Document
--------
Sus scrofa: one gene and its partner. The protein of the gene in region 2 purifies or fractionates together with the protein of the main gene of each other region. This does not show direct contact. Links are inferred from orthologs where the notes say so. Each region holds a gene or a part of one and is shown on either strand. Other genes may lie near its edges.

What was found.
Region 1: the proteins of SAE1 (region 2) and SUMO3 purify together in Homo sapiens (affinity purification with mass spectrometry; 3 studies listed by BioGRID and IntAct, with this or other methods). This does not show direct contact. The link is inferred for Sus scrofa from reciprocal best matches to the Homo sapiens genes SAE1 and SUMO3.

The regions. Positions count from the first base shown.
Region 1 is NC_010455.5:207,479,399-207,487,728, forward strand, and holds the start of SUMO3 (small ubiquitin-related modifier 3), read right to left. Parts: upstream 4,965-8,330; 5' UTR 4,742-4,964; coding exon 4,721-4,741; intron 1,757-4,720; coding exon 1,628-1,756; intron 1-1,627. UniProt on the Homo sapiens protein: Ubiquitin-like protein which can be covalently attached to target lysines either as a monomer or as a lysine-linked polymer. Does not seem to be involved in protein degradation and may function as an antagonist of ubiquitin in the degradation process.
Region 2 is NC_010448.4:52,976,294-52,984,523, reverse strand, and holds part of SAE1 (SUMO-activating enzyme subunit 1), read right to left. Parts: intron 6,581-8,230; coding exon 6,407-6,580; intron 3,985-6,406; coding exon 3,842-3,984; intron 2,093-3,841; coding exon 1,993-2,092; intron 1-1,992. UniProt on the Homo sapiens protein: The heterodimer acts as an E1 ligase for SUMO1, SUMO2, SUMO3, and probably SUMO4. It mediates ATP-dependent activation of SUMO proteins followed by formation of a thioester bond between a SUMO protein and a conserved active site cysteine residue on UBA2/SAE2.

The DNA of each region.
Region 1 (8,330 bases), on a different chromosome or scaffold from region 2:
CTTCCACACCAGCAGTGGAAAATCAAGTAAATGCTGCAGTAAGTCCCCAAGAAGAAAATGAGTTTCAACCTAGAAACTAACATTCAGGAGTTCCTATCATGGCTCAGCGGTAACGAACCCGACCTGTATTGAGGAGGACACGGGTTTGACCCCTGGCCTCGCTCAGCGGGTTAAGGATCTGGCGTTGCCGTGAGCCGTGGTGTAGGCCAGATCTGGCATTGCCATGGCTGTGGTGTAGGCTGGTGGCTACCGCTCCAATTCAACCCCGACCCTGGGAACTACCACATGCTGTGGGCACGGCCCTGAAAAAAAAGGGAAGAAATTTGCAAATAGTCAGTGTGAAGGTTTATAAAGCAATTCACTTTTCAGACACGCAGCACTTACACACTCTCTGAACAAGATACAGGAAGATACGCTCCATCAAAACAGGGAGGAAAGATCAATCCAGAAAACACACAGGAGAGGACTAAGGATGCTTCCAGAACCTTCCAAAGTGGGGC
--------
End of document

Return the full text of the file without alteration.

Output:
Sus scrofa: one gene and its partner. The protein of the gene in region 2 purifies or fractionates together with the protein of the main gene of each other region. This does not show direct contact. Links are inferred from orthologs where the notes say so. Each region holds a gene or a part of one and is shown on either strand. Other genes may lie near its edges.

What was found.
Region 1: the proteins of SAE1 (region 2) and SUMO3 purify together in Homo sapiens (affinity purification with mass spectrometry; 3 studies listed by BioGRID and IntAct, with this or other methods). This does not show direct contact. The link is inferred for Sus scrofa from reciprocal best matches to the Homo sapiens genes SAE1 and SUMO3.

The regions. Positions count from the first base shown.
Region 1 is NC_010455.5:207,479,399-207,487,728, forward strand, and holds the start of SUMO3 (small ubiquitin-related modifier 3), read right to left. Parts: upstream 4,965-8,330; 5' UTR 4,742-4,964; coding exon 4,721-4,741; intron 1,757-4,720; coding exon 1,628-1,756; intron 1-1,627. UniProt on the Homo sapiens protein: Ubiquitin-like protein which can be covalently attached to target lysines either as a monomer or as a lysine-linked polymer. Does not seem to be involved in protein degradation and may function as an antagonist of ubiquitin in the degradation process.
Region 2 is NC_010448.4:52,976,294-52,984,523, reverse strand, and holds part of SAE1 (SUMO-activating enzyme subunit 1), read right to left. Parts: intron 6,581-8,230; coding exon 6,407-6,580; intron 3,985-6,406; coding exon 3,842-3,984; intron 2,093-3,841; coding exon 1,993-2,092; intron 1-1,992. UniProt on the Homo sapiens protein: The heterodimer acts as an E1 ligase for SUMO1, SUMO2, SUMO3, and probably SUMO4. It mediates ATP-dependent activation of SUMO proteins followed by formation of a thioester bond between a SUMO protein and a conserved active site cysteine residue on UBA2/SAE2.

The DNA of each region.
Region 1 (8,330 bases), on a different chromosome or scaffold from region 2:
CTTCCACACCAGCAGTGGAAAATCAAGTAAATGCTGCAGTAAGTCCCCAAGAAGAAAATGAGTTTCAACCTAGAAACTAACATTCAGGAGTTCCTATCATGGCTCAGCGGTAACGAACCCGACCTGTATTGAGGAGGACACGGGTTTGACCCCTGGCCTCGCTCAGCGGGTTAAGGATCTGGCGTTGCCGTGAGCCGTGGTGTAGGCCAGATCTGGCATTGCCATGGCTGTGGTGTAGGCTGGTGGCTACCGCTCCAATTCAACCCCGACCCTGGGAACTACCACATGCTGTGGGCACGGCCCTGAAAAAAAAGGGAAGAAATTTGCAAATAGTCAGTGTGAAGGTTTATAAAGCAATTCACTTTTCAGACACGCAGCACTTACACACTCTCTGAACAAGATACAGGAAGATACGCTCCATCAAAACAGGGAGGAAAGATCAATCCAGAAAACACACAGGAGAGGACTAAGGATGCTTCCAGAACCTTCCAAAGTGGGGC